Senior Columnist EducationNews.org
Eastern New Mexico University
1) You have just released a report with Jay P. Greene on the McKay Scholarship Program for Students with Disabilities. First of all, what exactly is the McKay Scholarship Program and who is it designed to help?
McKay is a Florida program that provides generous vouchers to students who have been diagnosed with a disability and have been enrolled in a Florida public school for at least one year. The voucher is worth the lesser of the private school tuition or the amount that the public school system would have spent on the child had he remained there. Though it is often overlooked, McKay is currently the largest school voucher program in the country.
2) For what specific years did you review data in terms of this study?
We utilized student-level test score data from the 2000-01 school year until the 2004-05 school year.
3) The report seems to indicate that mildly handicapped pupils with learning disabilities seemed to do better remaining in the public schools. Are these pupils more motivated, or is it that the emphasis on Annual Yearly Progress may have made the difference?
Our study finds evidence that exposure to the McKay program has a positive effect on students with mild disabilities, but unfortunately we are not able to get inside-the-black-box to fully understand where this effect comes from. There are two potential causes that we think are the most likely. First, it could be that public schools respond to the challenge of students leaving for the McKay program by increasing their efforts to better educate those students who are eligible. Second, if special education is in fact under-funded as many suggest, then public schools might benefit financially as disabled students leave for private schools, which could put them in a better position to provide resources such as smaller classes and more individualized instruction. Future research is necessary to fully understand the reasons for this positive effect.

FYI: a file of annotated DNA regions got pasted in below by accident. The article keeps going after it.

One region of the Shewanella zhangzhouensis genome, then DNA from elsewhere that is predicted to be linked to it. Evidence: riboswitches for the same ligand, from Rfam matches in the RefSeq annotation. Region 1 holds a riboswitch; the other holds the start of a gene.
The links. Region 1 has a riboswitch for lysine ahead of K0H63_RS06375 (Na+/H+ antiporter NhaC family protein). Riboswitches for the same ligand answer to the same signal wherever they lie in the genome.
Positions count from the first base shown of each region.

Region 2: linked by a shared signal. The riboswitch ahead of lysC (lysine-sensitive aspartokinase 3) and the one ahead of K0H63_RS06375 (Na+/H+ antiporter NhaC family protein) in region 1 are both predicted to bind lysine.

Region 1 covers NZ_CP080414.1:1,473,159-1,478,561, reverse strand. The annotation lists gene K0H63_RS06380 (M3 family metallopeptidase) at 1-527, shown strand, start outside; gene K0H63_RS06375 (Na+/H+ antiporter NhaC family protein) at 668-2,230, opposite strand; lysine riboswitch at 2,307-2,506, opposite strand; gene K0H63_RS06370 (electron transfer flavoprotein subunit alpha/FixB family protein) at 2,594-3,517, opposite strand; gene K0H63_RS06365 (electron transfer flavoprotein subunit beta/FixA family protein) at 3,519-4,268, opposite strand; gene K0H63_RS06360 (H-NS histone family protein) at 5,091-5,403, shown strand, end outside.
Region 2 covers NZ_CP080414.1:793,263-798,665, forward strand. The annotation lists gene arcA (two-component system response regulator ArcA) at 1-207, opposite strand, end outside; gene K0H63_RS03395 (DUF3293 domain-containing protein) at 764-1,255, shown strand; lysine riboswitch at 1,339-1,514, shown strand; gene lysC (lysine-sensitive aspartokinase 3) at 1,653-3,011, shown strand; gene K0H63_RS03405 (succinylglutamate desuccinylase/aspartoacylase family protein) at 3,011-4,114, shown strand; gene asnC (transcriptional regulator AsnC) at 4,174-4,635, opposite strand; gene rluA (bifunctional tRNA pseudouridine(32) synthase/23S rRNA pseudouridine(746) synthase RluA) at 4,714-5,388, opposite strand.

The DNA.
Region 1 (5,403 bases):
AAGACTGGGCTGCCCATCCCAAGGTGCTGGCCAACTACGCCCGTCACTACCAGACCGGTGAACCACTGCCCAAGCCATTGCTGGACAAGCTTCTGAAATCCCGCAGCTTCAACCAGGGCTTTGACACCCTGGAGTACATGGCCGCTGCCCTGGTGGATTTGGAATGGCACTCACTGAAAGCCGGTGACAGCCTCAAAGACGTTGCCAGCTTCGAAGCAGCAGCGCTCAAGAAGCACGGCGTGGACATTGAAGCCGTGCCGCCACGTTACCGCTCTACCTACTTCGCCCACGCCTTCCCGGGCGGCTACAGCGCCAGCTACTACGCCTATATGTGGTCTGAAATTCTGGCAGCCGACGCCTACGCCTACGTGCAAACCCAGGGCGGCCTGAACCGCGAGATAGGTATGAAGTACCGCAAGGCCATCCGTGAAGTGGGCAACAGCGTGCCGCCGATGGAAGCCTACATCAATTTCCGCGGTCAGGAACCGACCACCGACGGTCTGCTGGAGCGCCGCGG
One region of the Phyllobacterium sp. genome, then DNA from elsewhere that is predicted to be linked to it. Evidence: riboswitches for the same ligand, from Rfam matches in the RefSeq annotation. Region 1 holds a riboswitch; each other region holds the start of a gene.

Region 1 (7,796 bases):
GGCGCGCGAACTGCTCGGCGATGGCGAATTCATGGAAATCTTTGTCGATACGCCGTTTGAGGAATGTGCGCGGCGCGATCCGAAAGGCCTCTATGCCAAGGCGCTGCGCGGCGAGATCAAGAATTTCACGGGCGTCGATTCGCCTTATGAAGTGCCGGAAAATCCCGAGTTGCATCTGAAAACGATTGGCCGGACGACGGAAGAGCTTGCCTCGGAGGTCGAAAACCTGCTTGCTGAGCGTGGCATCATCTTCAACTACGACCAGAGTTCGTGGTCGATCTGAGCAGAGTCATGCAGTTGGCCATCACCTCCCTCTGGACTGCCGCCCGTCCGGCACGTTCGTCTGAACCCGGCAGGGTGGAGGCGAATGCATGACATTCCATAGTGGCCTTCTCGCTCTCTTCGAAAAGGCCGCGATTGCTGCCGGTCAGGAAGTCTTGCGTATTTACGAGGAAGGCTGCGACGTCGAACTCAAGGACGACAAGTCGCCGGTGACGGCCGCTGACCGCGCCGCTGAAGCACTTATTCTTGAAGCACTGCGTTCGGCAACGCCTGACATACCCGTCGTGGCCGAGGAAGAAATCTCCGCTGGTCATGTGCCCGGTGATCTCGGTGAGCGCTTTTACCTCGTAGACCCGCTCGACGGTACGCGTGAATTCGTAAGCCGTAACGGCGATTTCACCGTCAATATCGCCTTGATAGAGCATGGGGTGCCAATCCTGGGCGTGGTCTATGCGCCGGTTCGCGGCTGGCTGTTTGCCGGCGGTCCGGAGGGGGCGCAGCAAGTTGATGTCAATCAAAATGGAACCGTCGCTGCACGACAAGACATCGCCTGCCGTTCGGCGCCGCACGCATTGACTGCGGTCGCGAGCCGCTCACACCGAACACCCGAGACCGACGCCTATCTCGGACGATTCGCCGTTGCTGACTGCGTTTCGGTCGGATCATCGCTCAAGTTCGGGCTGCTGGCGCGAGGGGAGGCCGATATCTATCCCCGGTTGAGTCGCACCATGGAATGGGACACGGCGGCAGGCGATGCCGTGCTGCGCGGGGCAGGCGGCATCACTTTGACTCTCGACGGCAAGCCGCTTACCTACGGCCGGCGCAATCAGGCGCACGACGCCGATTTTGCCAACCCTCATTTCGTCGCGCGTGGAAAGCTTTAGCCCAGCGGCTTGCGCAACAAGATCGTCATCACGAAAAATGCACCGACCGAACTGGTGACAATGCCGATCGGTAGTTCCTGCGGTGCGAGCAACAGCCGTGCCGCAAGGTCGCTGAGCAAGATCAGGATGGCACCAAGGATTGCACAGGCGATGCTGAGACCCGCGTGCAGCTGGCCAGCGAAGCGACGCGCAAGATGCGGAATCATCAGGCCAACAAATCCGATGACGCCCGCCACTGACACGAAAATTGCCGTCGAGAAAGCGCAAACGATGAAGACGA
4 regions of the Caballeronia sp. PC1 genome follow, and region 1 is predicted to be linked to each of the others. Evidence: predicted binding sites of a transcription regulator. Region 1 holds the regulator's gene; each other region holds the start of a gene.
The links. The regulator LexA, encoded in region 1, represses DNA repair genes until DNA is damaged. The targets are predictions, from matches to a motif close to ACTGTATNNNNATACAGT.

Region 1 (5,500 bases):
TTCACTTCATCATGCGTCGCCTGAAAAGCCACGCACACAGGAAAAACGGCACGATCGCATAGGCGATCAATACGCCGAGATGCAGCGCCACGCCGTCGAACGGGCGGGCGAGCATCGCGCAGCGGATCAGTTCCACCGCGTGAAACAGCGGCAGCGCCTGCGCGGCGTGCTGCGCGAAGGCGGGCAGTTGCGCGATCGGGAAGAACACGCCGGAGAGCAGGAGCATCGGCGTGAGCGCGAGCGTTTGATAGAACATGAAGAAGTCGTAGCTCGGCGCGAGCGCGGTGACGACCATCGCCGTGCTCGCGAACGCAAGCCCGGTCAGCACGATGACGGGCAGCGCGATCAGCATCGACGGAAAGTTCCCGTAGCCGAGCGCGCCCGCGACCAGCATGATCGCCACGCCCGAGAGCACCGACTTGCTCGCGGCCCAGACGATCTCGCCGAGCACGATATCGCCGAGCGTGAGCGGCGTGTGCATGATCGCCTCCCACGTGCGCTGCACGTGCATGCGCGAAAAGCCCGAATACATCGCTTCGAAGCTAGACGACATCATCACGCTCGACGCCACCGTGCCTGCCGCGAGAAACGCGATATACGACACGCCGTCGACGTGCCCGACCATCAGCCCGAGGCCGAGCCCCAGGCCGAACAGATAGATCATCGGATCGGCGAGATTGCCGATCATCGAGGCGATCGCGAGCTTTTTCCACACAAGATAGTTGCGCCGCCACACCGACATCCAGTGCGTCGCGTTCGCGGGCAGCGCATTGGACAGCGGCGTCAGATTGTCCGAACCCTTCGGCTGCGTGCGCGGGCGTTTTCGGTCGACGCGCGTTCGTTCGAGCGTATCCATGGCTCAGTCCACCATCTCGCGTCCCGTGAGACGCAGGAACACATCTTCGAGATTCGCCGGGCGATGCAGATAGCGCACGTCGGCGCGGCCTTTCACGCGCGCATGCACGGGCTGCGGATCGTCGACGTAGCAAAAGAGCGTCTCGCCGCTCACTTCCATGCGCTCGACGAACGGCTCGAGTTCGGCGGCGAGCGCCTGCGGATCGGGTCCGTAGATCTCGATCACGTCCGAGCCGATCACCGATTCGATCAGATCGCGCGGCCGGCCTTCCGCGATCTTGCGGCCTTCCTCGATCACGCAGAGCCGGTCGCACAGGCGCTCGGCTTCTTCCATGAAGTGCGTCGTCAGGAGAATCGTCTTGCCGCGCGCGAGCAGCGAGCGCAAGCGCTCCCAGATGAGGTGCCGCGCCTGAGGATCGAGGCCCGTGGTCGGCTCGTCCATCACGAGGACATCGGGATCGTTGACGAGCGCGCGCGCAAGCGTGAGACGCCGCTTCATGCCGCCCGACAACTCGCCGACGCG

4) Apparently, those with more severe disabilities are neither helped nor hurt by the Mc Kay program. Is it that their potential if you will, may be hampered by their disability?
It is difficult to know for sure why exactly increased exposure to the program particularly benefited the mildly disabled students but had no real impact on students with more severe disabilities. One potential reason is that more private schools might be willing to accept students with milder disabilities than they are those with more severe disabilities. However, this may not be the case given that we know from prior survey research that the percentage of students with particular disability classifications of students in McKay do closely resemble those of the public school system. It is also possible that the standardized test scores are a better measure of the proficiency of students with milder disabilities, which makes it easier for us to see when a program has an impact on their scores. More research is necessary to understand this.
5) The Florida Department of Education apparently provided you with a rich data set. What data did you and Jay Greene investigate and what did you basically find?